France is a resident nation in the Indopacific. This means our engagement is one of the intangible elements of our sovereignty and of our security policy. To put it simply, your stakes are our stakes.
Shangri-LA Dialogue speech of Sébastien Lecornu, French Minister of the Armed Forces — June 11, 2022 — Source : French MoD — The spoken text shall prevail —
Ladies and gentlemen Ministers,
Ladies and gentlemen,
I am very happy to be with you this morning. I want to thank the International Institute for Strategic Studies for organising such an essential forum, as well as our hosts – Singapore – a key stakeholder of the Indopacific and a strategic partner for France. I want to salute my Indonesian and Japanese colleagues with whom I am delighted to discuss today.
This dialogue platform is more necessary than ever. Our strategic environment is daily more constrained and polarized, and this, at a time when we need cooperation and cohesion.
France is a resident nation in the Indopacific. This means that our engagement in this vast region is one of the intangible elements of our sovereignty and of our defence and security policy. To put it simply, your stakes are our stakes.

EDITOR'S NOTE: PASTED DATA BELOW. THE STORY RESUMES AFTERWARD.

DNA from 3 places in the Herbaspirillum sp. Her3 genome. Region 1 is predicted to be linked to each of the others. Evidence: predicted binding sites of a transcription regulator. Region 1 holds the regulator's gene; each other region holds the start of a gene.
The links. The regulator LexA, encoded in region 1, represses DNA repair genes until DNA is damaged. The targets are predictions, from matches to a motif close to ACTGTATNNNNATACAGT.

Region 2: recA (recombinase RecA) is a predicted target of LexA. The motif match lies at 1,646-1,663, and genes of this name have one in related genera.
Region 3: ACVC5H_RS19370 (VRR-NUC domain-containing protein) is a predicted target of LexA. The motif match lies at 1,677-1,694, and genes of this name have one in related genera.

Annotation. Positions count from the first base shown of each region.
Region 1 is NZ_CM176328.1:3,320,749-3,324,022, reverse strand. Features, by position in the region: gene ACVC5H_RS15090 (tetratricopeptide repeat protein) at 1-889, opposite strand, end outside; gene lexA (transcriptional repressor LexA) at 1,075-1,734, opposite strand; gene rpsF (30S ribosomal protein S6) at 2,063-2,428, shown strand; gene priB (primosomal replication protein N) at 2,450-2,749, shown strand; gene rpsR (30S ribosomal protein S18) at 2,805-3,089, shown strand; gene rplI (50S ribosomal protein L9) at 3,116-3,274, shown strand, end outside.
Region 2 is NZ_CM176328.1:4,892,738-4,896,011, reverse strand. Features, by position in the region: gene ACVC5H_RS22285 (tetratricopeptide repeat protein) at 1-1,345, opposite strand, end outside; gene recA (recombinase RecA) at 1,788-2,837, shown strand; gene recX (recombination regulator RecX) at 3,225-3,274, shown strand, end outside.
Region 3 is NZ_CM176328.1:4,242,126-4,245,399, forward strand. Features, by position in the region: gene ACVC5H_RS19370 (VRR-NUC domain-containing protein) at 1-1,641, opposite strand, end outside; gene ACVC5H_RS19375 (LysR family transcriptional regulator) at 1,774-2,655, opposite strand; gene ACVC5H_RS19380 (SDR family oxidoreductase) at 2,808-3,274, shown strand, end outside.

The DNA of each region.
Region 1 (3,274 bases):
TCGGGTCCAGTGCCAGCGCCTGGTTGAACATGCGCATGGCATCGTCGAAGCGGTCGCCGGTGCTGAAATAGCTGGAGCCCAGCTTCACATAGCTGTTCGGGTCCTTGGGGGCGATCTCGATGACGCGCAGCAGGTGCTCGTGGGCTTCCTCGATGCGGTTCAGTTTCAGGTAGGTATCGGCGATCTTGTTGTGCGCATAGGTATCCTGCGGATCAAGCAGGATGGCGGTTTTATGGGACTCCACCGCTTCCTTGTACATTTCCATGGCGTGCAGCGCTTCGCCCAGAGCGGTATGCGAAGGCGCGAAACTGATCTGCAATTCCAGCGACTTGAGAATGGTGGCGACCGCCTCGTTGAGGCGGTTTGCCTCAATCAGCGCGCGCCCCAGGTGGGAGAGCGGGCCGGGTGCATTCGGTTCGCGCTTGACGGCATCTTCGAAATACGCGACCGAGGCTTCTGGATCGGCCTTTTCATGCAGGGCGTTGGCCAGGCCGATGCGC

This is the obvious reason for my presence here, a few days only after my appointment. And this is also the reason why our presidency of the Council of the European Union has strongly promoted concrete actions for the benefit of this region. This requires well-balanced, reciprocal partnerships, marked by trust, and covering areas of expertise of the EU such as maritime security, connectivity, cybersecurity and the fight against disinformation.
The dynamics in the region
First of all, I want to recall a double reality that the Russian aggression against Ukraine brought to light: the threats against the security of Europe are threats for the rest of the world. Conversely, the security threat elsewhere in the world continues to be a priority for Europe. In that respect, the Indopacific plays a key role to preserve the fragile balances of the world, for global economy and for the security of the supply chains. The coronavirus pandemic has helped us realise that. Preserving these balances is especially important for us.
The invasion of Ukraine however places a fundamental challenge at the centre of the concerns for the international order. I want of course to speak about the use of force in obvious violation of the international laws. This directly threatens the security of all the States which, everywhere in the world, build their security on the basis of the law and the respect of their commitments. We do not want the illegal use of the force and of the threat to become a new standard, especially when this is associated with revisionist or expansionist aims.